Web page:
The organic pea protein fractionation plant has the capacity of 160,000 tonnes and may be one of the largest facilities of its kind in North America.

In December 2018, Ingredion entered into a joint venture with Verdient Foods to broaden its protein portfolio with specialty pulse-based concentrates and flours from peas, lentils and fababeans.

With annual net sales of nearly $6 billion, the Chicago-based company is a global provider of value-added ingredients in the food industry.

The company has invested a significant amount of capital into Verdient in an effort to create the most functional proteins to integrate in the new market trends of food.

Joly said having several partners is one of the drawing points for the government’s investment with Verdient and prefers to take a supportive role rather than a leading one.

“That’s even easier for us because then you have smart entrepreneurs that are really in the midst of implementing their plan. And that’s where we come in. We can help through capital, we can do zero interest loans. We can also provide expertise and help them navigate the regulatory systems that can be complicated,” she said.

It was announced in August that 22 Saskatchewan businesses and organizations are receiving $28,637,138 in federal funding through multiple programs to foster regional economic growth.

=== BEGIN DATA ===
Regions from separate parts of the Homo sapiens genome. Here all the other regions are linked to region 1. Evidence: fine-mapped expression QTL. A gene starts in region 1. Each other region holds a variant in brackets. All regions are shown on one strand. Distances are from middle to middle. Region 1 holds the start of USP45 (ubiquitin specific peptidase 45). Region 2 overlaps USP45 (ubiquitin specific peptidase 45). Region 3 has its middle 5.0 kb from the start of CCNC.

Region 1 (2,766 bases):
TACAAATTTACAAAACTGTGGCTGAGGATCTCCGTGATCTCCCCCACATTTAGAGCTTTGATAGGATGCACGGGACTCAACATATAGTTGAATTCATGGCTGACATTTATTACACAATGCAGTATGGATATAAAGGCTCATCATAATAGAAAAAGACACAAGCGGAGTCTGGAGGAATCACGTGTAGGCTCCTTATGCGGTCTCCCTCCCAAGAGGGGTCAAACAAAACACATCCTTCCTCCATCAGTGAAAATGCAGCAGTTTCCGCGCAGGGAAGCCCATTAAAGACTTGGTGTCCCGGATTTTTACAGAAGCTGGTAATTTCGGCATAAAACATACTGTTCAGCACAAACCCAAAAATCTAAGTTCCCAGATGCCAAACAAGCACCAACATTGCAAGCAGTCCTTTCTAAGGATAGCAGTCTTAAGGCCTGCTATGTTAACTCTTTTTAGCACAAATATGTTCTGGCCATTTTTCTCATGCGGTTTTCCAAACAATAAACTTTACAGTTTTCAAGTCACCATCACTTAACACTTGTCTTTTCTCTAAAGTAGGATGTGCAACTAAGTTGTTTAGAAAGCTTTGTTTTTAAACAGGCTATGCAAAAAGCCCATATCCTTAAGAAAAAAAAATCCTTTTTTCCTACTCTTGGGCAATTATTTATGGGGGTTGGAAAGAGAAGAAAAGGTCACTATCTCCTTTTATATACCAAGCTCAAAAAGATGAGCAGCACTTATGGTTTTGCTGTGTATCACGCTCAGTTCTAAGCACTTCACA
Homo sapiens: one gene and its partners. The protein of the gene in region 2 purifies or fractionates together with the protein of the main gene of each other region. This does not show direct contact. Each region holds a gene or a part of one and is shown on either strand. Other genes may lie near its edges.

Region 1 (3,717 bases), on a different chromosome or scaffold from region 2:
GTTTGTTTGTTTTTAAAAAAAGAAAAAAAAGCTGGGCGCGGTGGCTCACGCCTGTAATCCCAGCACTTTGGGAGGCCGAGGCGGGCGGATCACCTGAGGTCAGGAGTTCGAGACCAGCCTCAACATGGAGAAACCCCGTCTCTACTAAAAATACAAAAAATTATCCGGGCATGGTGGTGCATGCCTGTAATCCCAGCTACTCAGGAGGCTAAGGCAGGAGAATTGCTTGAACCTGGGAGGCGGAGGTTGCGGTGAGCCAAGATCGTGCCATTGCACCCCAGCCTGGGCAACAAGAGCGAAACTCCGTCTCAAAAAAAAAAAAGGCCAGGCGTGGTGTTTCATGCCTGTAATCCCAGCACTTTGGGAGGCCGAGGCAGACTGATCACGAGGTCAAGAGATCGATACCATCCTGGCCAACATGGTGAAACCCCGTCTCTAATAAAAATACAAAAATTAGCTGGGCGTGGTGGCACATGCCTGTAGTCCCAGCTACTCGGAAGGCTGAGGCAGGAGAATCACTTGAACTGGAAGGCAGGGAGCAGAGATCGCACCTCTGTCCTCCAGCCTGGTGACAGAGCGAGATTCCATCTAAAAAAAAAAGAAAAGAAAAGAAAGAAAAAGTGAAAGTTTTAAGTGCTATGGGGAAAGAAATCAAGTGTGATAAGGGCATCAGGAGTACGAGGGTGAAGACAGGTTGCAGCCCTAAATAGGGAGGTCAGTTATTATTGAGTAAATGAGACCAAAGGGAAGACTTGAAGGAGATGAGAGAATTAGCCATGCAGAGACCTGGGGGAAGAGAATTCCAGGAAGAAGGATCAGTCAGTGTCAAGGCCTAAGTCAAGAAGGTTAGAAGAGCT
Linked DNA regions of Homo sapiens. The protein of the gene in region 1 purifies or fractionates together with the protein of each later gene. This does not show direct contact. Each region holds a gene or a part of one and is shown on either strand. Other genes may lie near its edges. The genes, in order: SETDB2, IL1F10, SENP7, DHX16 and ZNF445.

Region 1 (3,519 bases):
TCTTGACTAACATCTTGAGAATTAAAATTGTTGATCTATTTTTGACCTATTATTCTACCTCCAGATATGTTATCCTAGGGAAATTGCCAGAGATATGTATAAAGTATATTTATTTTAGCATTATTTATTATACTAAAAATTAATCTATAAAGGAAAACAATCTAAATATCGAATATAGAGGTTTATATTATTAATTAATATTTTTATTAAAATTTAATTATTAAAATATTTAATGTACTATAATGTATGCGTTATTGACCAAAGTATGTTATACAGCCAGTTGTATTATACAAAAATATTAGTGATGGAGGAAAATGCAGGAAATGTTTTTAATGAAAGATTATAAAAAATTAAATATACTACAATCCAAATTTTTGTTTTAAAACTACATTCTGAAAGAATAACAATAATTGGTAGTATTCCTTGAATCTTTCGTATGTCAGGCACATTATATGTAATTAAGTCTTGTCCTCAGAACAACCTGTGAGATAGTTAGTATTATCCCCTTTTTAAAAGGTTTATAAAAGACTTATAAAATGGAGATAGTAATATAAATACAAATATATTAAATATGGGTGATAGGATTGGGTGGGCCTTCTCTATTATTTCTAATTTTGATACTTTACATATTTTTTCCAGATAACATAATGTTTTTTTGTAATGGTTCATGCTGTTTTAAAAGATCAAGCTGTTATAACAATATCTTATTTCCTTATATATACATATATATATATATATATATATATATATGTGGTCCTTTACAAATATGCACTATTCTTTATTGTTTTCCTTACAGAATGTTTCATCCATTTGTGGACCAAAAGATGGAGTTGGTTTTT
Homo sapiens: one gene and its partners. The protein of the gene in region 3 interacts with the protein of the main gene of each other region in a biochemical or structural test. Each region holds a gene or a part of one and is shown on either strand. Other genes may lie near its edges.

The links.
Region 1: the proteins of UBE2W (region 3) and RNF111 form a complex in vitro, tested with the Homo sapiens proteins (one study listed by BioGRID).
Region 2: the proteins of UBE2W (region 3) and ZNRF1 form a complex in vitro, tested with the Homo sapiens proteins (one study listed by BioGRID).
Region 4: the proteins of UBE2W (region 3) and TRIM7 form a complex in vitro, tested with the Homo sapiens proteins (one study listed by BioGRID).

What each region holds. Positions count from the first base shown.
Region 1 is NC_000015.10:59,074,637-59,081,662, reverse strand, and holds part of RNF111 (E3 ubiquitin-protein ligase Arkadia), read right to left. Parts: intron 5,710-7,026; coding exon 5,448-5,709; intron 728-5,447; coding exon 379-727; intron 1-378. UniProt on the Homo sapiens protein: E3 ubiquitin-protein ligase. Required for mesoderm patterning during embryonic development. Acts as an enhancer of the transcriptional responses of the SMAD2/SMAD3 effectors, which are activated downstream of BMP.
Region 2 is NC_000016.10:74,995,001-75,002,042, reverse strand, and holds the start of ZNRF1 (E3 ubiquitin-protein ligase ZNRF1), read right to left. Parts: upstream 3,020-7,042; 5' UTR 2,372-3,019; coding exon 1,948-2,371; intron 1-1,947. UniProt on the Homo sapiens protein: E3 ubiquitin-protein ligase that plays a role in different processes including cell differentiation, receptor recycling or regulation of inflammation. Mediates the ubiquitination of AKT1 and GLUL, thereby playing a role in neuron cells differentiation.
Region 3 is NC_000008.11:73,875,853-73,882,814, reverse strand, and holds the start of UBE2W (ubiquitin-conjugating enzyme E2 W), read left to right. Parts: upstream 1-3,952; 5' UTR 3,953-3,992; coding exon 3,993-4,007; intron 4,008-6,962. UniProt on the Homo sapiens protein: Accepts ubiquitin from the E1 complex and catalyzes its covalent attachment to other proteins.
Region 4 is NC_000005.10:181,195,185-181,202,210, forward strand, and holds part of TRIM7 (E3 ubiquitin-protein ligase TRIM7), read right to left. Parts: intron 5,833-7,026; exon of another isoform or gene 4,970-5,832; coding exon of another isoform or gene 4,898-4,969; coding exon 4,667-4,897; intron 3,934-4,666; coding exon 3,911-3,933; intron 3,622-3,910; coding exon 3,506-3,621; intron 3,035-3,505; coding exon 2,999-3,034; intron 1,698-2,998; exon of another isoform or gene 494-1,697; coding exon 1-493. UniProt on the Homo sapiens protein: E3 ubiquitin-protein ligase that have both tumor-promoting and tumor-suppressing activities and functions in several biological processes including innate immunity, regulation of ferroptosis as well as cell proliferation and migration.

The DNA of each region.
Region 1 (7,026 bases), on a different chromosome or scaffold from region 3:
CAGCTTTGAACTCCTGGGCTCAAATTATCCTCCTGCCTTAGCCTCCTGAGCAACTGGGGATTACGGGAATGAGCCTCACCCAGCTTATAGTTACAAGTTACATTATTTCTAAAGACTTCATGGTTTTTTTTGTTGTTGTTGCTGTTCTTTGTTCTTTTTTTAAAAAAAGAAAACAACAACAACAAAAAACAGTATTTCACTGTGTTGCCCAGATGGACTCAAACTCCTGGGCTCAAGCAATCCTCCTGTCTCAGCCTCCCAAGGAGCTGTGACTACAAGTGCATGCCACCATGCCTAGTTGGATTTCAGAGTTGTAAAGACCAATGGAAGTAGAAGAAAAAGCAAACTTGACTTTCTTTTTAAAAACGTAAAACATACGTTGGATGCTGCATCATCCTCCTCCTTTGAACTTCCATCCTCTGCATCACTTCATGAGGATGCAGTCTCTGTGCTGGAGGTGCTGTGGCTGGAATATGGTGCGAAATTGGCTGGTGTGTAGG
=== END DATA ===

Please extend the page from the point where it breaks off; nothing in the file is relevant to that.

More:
Verdient is receiving $2,145,000 through the Business Scale-Up and Productivity (BPS) stream of WED’s Regional Economic Growth through Innovation program to scale-up capacity and product offerings for plant-based ingredient markets.

This BSP stream provides repayable loans to support Canadian companies as they accelerate growth, scale up, and become more productive and competitive.

As chief financial officer for Verdient Foods, Blair Knippel said one challenge is how to turn research and development dollars into something beyond an idea and commercialize it.

“If we can turn Saskatchewan yellow peas into the OMD (One Meal a Day For the Planet) burger, we have done something that will actually allow us to pay more for Saskatchewan farmers to have, and it creates that stickiness (for their operations),” said Knippel.

“If we can pay more for protein, they’ll grow it. An extra 25 cents a bushel goes a long way. We can create that value and that’s really what this is about — creating more money for the farmers. It has more jobs for our kids. It has more jobs for our researchers.”

However, he said successes can be years in the making.

He said government assistance helps with the process of scaling up production and can help attract additional funds from private investors.

“This takes years to put together and those capital investments, those decisions are being made today. If the government assists, you will get more capital, and you will grow more jobs, you will have better education, better health care, you’ll have better opportunities for local people.”